Honestly, this question is a little tough to answer when I don’t have info on a few important factors about the Triumph Rocket 3. First of those factors is price. Second is the availability in different markets. Third is the variants Triumph brings to each market.
The Rocket 3 R and Rocket 3 GT may be the variants of the same motorcycle. Having said that, they address different customers. The GT is geared towards people who want a more relaxed motorcycle. The R model is geared for people who want their ride to feel and act sporty.
However, both bikes feature adjustable footpegs that should make them usable on a daily basis. Let me answer this question a bit differently then. If I want a motorcycle that is the least like a Harley and still leaves a strong impression, the Triumph Rocket 3 will be in my short list alongside the Diavel.
Before you scoff at that thought, just think about this – when was the last time you brought an Italian product to the table and didn’t gravitate towards it right off the bat? Ultimately, I am talking about first impressions here based on information available and in this department, the Rocket 3 scores high.
I don’t expect the bike to be cheap by cruiser standards. It has the world’s largest production motorcycle engine and a high price tag is justified in such a case. Secondly, it will have a unique character of its own.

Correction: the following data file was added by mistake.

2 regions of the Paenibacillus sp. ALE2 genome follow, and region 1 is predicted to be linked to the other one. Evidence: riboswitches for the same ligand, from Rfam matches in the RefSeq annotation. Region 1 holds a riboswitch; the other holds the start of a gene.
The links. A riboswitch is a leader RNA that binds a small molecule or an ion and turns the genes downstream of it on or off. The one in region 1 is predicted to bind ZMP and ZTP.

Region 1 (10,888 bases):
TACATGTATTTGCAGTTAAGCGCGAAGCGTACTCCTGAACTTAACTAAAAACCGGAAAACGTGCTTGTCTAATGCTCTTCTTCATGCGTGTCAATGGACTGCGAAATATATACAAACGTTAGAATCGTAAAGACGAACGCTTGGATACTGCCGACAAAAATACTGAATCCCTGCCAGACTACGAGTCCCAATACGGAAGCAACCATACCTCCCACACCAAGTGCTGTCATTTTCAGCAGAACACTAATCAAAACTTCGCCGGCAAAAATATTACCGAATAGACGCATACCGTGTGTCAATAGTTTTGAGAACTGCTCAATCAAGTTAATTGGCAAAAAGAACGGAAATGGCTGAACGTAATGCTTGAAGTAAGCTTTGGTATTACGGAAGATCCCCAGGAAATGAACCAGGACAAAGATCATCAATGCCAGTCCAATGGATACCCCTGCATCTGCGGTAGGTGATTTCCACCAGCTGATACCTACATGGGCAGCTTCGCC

Trust me when I say this – Triumph’s inline-triple’s sing a song that people will find difficult to dislike. I only had to ask a gentleman to fire up his Street Triple RS to know why I fell in love with Triumph in the first place. I think you will face a similar scenario down the line and will draw similar conclusion as mine.
So, all that’s left to really address is the availability of either model in different markets, India included. When I get that information, I’ll be first to update this story here. I think it will be available in various markets quite soon.
If you can wait for a little bit on your power cruiser purchase, I suggest you to consider this bike. This bike is to cruisers what Hayabusa is to sportbikes – a landmark that will stand for years to come, no matter what. For that, I think you can hold off your purchase for a bit.
Triumph Rocket 3 – Specs at a Glance
|Specifications||Triumph Rocket 3|
|Price||Rs 18 lakh onward (for Rocket 3 R)|
|Engine||DOHC, water-cooled, fuel-injected, 2458cc inline three-cylinder petrol|
|Transmission||6-speed manual with shaft drive|
|Front Suspension||47mm Showa Upside Down Fork, compression and rebound adjustable|
|Rear Suspension||Showa monoshock with piggyback reservoir, fully adjustable|
|Front Brake||Dual 320mm discs with Brembo Stylema M4.30 four-piston calipers, ABS|
|Rear Brake||Single 300mm disc with Brembo M4.32 four-piston caliper, ABS|
|Fuel Tank Capacity||18 litres|